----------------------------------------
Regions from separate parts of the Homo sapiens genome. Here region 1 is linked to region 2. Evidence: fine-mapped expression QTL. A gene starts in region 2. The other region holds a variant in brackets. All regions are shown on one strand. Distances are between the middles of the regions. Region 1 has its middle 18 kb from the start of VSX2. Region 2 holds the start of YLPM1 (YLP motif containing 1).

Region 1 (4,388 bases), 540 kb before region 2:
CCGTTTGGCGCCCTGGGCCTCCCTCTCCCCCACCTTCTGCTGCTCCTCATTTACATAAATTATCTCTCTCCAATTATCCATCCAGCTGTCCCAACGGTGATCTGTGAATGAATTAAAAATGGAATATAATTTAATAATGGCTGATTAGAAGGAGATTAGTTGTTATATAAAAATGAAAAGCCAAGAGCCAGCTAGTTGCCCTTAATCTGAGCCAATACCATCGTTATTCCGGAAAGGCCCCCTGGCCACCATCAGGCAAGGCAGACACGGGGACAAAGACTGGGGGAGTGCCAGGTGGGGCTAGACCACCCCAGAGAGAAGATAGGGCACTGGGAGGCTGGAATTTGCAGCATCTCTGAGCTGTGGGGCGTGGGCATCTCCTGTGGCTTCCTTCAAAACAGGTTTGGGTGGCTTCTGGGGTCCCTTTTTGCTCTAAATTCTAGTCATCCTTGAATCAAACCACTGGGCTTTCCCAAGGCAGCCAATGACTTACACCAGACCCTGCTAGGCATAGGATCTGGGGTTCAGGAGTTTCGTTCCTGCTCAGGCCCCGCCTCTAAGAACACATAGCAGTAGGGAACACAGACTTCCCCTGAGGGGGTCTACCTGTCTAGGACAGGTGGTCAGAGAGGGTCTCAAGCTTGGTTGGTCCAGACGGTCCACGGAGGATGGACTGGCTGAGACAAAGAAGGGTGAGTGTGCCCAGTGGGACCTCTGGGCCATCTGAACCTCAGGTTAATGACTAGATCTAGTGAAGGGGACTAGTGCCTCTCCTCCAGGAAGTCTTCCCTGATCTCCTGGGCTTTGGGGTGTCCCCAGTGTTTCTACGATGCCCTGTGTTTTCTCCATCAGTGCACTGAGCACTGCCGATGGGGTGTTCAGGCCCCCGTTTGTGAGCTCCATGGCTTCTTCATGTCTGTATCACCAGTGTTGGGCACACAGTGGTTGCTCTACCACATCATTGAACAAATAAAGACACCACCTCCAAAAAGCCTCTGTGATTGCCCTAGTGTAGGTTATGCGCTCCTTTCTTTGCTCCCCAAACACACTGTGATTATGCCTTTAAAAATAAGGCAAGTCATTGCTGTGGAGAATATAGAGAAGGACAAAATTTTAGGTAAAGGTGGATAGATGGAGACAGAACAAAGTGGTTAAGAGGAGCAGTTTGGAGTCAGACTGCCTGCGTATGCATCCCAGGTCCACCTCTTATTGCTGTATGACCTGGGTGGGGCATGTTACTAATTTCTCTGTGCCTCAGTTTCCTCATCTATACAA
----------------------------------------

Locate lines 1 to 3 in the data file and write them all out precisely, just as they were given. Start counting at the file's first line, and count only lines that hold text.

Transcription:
Regions from separate parts of the Homo sapiens genome. Here region 1 is linked to region 2. Evidence: fine-mapped expression QTL. A gene starts in region 2. The other region holds a variant in brackets. All regions are shown on one strand. Distances are between the middles of the regions. Region 1 has its middle 18 kb from the start of VSX2. Region 2 holds the start of YLPM1 (YLP motif containing 1).

Region 1 (4,388 bases), 540 kb before region 2:
CCGTTTGGCGCCCTGGGCCTCCCTCTCCCCCACCTTCTGCTGCTCCTCATTTACATAAATTATCTCTCTCCAATTATCCATCCAGCTGTCCCAACGGTGATCTGTGAATGAATTAAAAATGGAATATAATTTAATAATGGCTGATTAGAAGGAGATTAGTTGTTATATAAAAATGAAAAGCCAAGAGCCAGCTAGTTGCCCTTAATCTGAGCCAATACCATCGTTATTCCGGAAAGGCCCCCTGGCCACCATCAGGCAAGGCAGACACGGGGACAAAGACTGGGGGAGTGCCAGGTGGGGCTAGACCACCCCAGAGAGAAGATAGGGCACTGGGAGGCTGGAATTTGCAGCATCTCTGAGCTGTGGGGCGTGGGCATCTCCTGTGGCTTCCTTCAAAACAGGTTTGGGTGGCTTCTGGGGTCCCTTTTTGCTCTAAATTCTAGTCATCCTTGAATCAAACCACTGGGCTTTCCCAAGGCAGCCAATGACTTACACCAGACCCTGCTAGGCATAGGATCTGGGGTTCAGGAGTTTCGTTCCTGCTCAGGCCCCGCCTCTAAGAACACATAGCAGTAGGGAACACAGACTTCCCCTGAGGGGGTCTACCTGTCTAGGACAGGTGGTCAGAGAGGGTCTCAAGCTTGGTTGGTCCAGACGGTCCACGGAGGATGGACTGGCTGAGACAAAGAAGGGTGAGTGTGCCCAGTGGGACCTCTGGGCCATCTGAACCTCAGGTTAATGACTAGATCTAGTGAAGGGGACTAGTGCCTCTCCTCCAGGAAGTCTTCCCTGATCTCCTGGGCTTTGGGGTGTCCCCAGTGTTTCTACGATGCCCTGTGTTTTCTCCATCAGTGCACTGAGCACTGCCGATGGGGTGTTCAGGCCCCCGTTTGTGAGCTCCATGGCTTCTTCATGTCTGTATCACCAGTGTTGGGCACACAGTGGTTGCTCTACCACATCATTGAACAAATAAAGACACCACCTCCAAAAAGCCTCTGTGATTGCCCTAGTGTAGGTTATGCGCTCCTTTCTTTGCTCCCCAAACACACTGTGATTATGCCTTTAAAAATAAGGCAAGTCATTGCTGTGGAGAATATAGAGAAGGACAAAATTTTAGGTAAAGGTGGATAGATGGAGACAGAACAAAGTGGTTAAGAGGAGCAGTTTGGAGTCAGACTGCCTGCGTATGCATCCCAGGTCCACCTCTTATTGCTGTATGACCTGGGTGGGGCATGTTACTAATTTCTCTGTGCCTCAGTTTCCTCATCTATACAA